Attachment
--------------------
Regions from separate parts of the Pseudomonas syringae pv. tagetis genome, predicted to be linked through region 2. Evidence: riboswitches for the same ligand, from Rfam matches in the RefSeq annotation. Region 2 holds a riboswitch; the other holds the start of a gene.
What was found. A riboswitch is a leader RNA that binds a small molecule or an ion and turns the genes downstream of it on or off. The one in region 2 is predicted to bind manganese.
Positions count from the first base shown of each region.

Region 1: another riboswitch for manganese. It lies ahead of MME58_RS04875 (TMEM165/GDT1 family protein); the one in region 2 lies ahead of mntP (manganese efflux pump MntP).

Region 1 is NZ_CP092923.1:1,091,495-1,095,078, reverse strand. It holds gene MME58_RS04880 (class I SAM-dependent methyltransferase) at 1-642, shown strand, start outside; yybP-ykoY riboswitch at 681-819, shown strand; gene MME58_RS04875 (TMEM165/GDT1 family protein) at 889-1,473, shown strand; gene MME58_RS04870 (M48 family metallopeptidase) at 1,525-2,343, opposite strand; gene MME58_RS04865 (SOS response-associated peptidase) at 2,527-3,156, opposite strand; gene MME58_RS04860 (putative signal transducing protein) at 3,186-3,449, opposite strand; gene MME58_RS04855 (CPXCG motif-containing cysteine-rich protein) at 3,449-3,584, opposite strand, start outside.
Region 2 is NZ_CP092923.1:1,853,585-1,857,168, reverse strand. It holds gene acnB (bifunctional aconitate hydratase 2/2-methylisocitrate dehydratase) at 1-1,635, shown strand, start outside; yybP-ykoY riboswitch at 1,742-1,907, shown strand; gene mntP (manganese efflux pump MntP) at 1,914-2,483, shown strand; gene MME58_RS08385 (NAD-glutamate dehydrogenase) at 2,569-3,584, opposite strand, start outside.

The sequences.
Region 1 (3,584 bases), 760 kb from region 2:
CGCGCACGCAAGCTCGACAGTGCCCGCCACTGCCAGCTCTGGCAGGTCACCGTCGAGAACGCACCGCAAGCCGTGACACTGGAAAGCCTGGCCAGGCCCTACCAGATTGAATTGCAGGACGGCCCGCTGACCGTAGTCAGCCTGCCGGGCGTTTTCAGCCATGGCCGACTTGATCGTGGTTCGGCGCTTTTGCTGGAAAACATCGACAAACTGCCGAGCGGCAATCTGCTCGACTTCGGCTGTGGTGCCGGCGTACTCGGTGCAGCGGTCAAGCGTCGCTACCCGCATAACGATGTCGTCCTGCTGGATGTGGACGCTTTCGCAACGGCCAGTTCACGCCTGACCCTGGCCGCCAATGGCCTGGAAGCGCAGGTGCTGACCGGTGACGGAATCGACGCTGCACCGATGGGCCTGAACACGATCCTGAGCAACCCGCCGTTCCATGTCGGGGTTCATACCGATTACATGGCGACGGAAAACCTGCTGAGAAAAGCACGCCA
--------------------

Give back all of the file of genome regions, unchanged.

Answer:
Regions from separate parts of the Pseudomonas syringae pv. tagetis genome, predicted to be linked through region 2. Evidence: riboswitches for the same ligand, from Rfam matches in the RefSeq annotation. Region 2 holds a riboswitch; the other holds the start of a gene.
What was found. A riboswitch is a leader RNA that binds a small molecule or an ion and turns the genes downstream of it on or off. The one in region 2 is predicted to bind manganese.
Positions count from the first base shown of each region.

Region 1: another riboswitch for manganese. It lies ahead of MME58_RS04875 (TMEM165/GDT1 family protein); the one in region 2 lies ahead of mntP (manganese efflux pump MntP).

Region 1 is NZ_CP092923.1:1,091,495-1,095,078, reverse strand. It holds gene MME58_RS04880 (class I SAM-dependent methyltransferase) at 1-642, shown strand, start outside; yybP-ykoY riboswitch at 681-819, shown strand; gene MME58_RS04875 (TMEM165/GDT1 family protein) at 889-1,473, shown strand; gene MME58_RS04870 (M48 family metallopeptidase) at 1,525-2,343, opposite strand; gene MME58_RS04865 (SOS response-associated peptidase) at 2,527-3,156, opposite strand; gene MME58_RS04860 (putative signal transducing protein) at 3,186-3,449, opposite strand; gene MME58_RS04855 (CPXCG motif-containing cysteine-rich protein) at 3,449-3,584, opposite strand, start outside.
Region 2 is NZ_CP092923.1:1,853,585-1,857,168, reverse strand. It holds gene acnB (bifunctional aconitate hydratase 2/2-methylisocitrate dehydratase) at 1-1,635, shown strand, start outside; yybP-ykoY riboswitch at 1,742-1,907, shown strand; gene mntP (manganese efflux pump MntP) at 1,914-2,483, shown strand; gene MME58_RS08385 (NAD-glutamate dehydrogenase) at 2,569-3,584, opposite strand, start outside.

The sequences.
Region 1 (3,584 bases), 760 kb from region 2:
CGCGCACGCAAGCTCGACAGTGCCCGCCACTGCCAGCTCTGGCAGGTCACCGTCGAGAACGCACCGCAAGCCGTGACACTGGAAAGCCTGGCCAGGCCCTACCAGATTGAATTGCAGGACGGCCCGCTGACCGTAGTCAGCCTGCCGGGCGTTTTCAGCCATGGCCGACTTGATCGTGGTTCGGCGCTTTTGCTGGAAAACATCGACAAACTGCCGAGCGGCAATCTGCTCGACTTCGGCTGTGGTGCCGGCGTACTCGGTGCAGCGGTCAAGCGTCGCTACCCGCATAACGATGTCGTCCTGCTGGATGTGGACGCTTTCGCAACGGCCAGTTCACGCCTGACCCTGGCCGCCAATGGCCTGGAAGCGCAGGTGCTGACCGGTGACGGAATCGACGCTGCACCGATGGGCCTGAACACGATCCTGAGCAACCCGCCGTTCCATGTCGGGGTTCATACCGATTACATGGCGACGGAAAACCTGCTGAGAAAAGCACGCCA